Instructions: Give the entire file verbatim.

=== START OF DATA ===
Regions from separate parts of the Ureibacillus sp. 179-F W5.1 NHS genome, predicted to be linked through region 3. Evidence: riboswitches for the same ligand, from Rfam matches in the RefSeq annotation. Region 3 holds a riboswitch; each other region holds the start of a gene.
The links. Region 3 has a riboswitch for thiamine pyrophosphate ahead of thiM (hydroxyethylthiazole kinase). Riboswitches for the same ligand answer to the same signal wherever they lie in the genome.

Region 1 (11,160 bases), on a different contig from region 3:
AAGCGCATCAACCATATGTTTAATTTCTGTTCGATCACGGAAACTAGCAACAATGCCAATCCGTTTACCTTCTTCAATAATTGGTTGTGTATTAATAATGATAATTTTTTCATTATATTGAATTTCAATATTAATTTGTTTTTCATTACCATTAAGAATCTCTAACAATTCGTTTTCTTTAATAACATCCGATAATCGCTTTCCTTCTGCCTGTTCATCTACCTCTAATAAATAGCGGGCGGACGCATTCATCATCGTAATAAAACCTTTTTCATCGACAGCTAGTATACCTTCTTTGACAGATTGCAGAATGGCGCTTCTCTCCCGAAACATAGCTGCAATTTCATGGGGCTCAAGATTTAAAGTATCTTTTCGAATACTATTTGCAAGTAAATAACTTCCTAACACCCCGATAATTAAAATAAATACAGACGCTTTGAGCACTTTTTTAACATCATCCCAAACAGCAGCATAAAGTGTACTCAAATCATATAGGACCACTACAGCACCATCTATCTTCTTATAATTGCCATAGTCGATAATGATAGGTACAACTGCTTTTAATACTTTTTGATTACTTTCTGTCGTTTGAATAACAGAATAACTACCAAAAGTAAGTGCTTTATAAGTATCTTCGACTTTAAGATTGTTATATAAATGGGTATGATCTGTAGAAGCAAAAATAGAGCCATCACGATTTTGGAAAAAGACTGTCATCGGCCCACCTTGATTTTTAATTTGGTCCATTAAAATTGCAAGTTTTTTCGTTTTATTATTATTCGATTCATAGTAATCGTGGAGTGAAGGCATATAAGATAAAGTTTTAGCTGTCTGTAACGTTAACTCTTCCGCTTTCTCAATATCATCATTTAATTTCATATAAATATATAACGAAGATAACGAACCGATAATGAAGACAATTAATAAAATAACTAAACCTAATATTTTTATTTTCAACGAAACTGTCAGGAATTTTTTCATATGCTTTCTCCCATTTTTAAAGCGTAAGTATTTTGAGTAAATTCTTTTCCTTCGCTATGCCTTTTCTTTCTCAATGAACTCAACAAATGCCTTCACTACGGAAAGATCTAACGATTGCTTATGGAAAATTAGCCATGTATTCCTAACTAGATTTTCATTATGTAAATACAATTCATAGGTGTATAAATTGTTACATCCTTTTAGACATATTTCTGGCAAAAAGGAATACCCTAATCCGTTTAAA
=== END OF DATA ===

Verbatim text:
Regions from separate parts of the Ureibacillus sp. 179-F W5.1 NHS genome, predicted to be linked through region 3. Evidence: riboswitches for the same ligand, from Rfam matches in the RefSeq annotation. Region 3 holds a riboswitch; each other region holds the start of a gene.
The links. Region 3 has a riboswitch for thiamine pyrophosphate ahead of thiM (hydroxyethylthiazole kinase). Riboswitches for the same ligand answer to the same signal wherever they lie in the genome.

Region 1 (11,160 bases), on a different contig from region 3:
AAGCGCATCAACCATATGTTTAATTTCTGTTCGATCACGGAAACTAGCAACAATGCCAATCCGTTTACCTTCTTCAATAATTGGTTGTGTATTAATAATGATAATTTTTTCATTATATTGAATTTCAATATTAATTTGTTTTTCATTACCATTAAGAATCTCTAACAATTCGTTTTCTTTAATAACATCCGATAATCGCTTTCCTTCTGCCTGTTCATCTACCTCTAATAAATAGCGGGCGGACGCATTCATCATCGTAATAAAACCTTTTTCATCGACAGCTAGTATACCTTCTTTGACAGATTGCAGAATGGCGCTTCTCTCCCGAAACATAGCTGCAATTTCATGGGGCTCAAGATTTAAAGTATCTTTTCGAATACTATTTGCAAGTAAATAACTTCCTAACACCCCGATAATTAAAATAAATACAGACGCTTTGAGCACTTTTTTAACATCATCCCAAACAGCAGCATAAAGTGTACTCAAATCATATAGGACCACTACAGCACCATCTATCTTCTTATAATTGCCATAGTCGATAATGATAGGTACAACTGCTTTTAATACTTTTTGATTACTTTCTGTCGTTTGAATAACAGAATAACTACCAAAAGTAAGTGCTTTATAAGTATCTTCGACTTTAAGATTGTTATATAAATGGGTATGATCTGTAGAAGCAAAAATAGAGCCATCACGATTTTGGAAAAAGACTGTCATCGGCCCACCTTGATTTTTAATTTGGTCCATTAAAATTGCAAGTTTTTTCGTTTTATTATTATTCGATTCATAGTAATCGTGGAGTGAAGGCATATAAGATAAAGTTTTAGCTGTCTGTAACGTTAACTCTTCCGCTTTCTCAATATCATCATTTAATTTCATATAAATATATAACGAAGATAACGAACCGATAATGAAGACAATTAATAAAATAACTAAACCTAATATTTTTATTTTCAACGAAACTGTCAGGAATTTTTTCATATGCTTTCTCCCATTTTTAAAGCGTAAGTATTTTGAGTAAATTCTTTTCCTTCGCTATGCCTTTTCTTTCTCAATGAACTCAACAAATGCCTTCACTACGGAAAGATCTAACGATTGCTTATGGAAAATTAGCCATGTATTCCTAACTAGATTTTCATTATGTAAATACAATTCATAGGTGTATAAATTGTTACATCCTTTTAGACATATTTCTGGCAAAAAGGAATACCCTAATCCGTTTAAA